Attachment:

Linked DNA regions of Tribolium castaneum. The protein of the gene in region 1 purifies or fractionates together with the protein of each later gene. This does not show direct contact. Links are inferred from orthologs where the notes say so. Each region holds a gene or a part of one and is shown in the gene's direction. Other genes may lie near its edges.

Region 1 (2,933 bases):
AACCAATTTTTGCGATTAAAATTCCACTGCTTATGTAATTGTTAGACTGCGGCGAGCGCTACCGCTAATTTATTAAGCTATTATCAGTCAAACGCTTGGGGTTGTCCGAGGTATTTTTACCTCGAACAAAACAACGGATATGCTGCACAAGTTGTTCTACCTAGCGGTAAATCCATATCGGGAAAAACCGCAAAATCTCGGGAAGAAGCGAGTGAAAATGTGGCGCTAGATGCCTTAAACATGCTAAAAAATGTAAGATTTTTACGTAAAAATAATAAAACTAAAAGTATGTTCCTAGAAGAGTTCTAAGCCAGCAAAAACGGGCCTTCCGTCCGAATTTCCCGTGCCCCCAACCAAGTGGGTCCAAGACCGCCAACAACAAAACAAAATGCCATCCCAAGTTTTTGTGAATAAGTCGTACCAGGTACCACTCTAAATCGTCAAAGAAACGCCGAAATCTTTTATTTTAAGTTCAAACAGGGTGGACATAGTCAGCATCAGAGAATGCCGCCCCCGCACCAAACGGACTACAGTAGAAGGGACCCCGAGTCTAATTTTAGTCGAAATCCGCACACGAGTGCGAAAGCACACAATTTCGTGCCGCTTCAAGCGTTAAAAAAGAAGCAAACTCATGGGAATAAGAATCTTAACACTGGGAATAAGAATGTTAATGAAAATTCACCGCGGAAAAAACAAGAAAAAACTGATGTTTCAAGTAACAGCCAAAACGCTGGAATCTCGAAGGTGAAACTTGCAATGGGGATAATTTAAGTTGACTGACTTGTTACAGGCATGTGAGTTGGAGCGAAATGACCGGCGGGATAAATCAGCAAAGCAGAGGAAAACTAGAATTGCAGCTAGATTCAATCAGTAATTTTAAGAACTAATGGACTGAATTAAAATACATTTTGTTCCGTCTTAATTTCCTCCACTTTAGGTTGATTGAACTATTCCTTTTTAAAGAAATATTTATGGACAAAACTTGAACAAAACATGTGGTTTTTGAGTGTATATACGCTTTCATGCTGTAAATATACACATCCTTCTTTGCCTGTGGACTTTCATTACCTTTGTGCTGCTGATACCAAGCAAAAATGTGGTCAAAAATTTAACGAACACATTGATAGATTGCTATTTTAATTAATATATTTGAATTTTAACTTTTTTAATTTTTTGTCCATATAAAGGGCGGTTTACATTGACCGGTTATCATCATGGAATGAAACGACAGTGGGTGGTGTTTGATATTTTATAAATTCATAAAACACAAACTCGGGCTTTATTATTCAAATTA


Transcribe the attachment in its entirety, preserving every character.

Linked DNA regions of Tribolium castaneum. The protein of the gene in region 1 purifies or fractionates together with the protein of each later gene. This does not show direct contact. Links are inferred from orthologs where the notes say so. Each region holds a gene or a part of one and is shown in the gene's direction. Other genes may lie near its edges.

Region 1 (2,933 bases):
AACCAATTTTTGCGATTAAAATTCCACTGCTTATGTAATTGTTAGACTGCGGCGAGCGCTACCGCTAATTTATTAAGCTATTATCAGTCAAACGCTTGGGGTTGTCCGAGGTATTTTTACCTCGAACAAAACAACGGATATGCTGCACAAGTTGTTCTACCTAGCGGTAAATCCATATCGGGAAAAACCGCAAAATCTCGGGAAGAAGCGAGTGAAAATGTGGCGCTAGATGCCTTAAACATGCTAAAAAATGTAAGATTTTTACGTAAAAATAATAAAACTAAAAGTATGTTCCTAGAAGAGTTCTAAGCCAGCAAAAACGGGCCTTCCGTCCGAATTTCCCGTGCCCCCAACCAAGTGGGTCCAAGACCGCCAACAACAAAACAAAATGCCATCCCAAGTTTTTGTGAATAAGTCGTACCAGGTACCACTCTAAATCGTCAAAGAAACGCCGAAATCTTTTATTTTAAGTTCAAACAGGGTGGACATAGTCAGCATCAGAGAATGCCGCCCCCGCACCAAACGGACTACAGTAGAAGGGACCCCGAGTCTAATTTTAGTCGAAATCCGCACACGAGTGCGAAAGCACACAATTTCGTGCCGCTTCAAGCGTTAAAAAAGAAGCAAACTCATGGGAATAAGAATCTTAACACTGGGAATAAGAATGTTAATGAAAATTCACCGCGGAAAAAACAAGAAAAAACTGATGTTTCAAGTAACAGCCAAAACGCTGGAATCTCGAAGGTGAAACTTGCAATGGGGATAATTTAAGTTGACTGACTTGTTACAGGCATGTGAGTTGGAGCGAAATGACCGGCGGGATAAATCAGCAAAGCAGAGGAAAACTAGAATTGCAGCTAGATTCAATCAGTAATTTTAAGAACTAATGGACTGAATTAAAATACATTTTGTTCCGTCTTAATTTCCTCCACTTTAGGTTGATTGAACTATTCCTTTTTAAAGAAATATTTATGGACAAAACTTGAACAAAACATGTGGTTTTTGAGTGTATATACGCTTTCATGCTGTAAATATACACATCCTTCTTTGCCTGTGGACTTTCATTACCTTTGTGCTGCTGATACCAAGCAAAAATGTGGTCAAAAATTTAACGAACACATTGATAGATTGCTATTTTAATTAATATATTTGAATTTTAACTTTTTTAATTTTTTGTCCATATAAAGGGCGGTTTACATTGACCGGTTATCATCATGGAATGAAACGACAGTGGGTGGTGTTTGATATTTTATAAATTCATAAAACACAAACTCGGGCTTTATTATTCAAATTA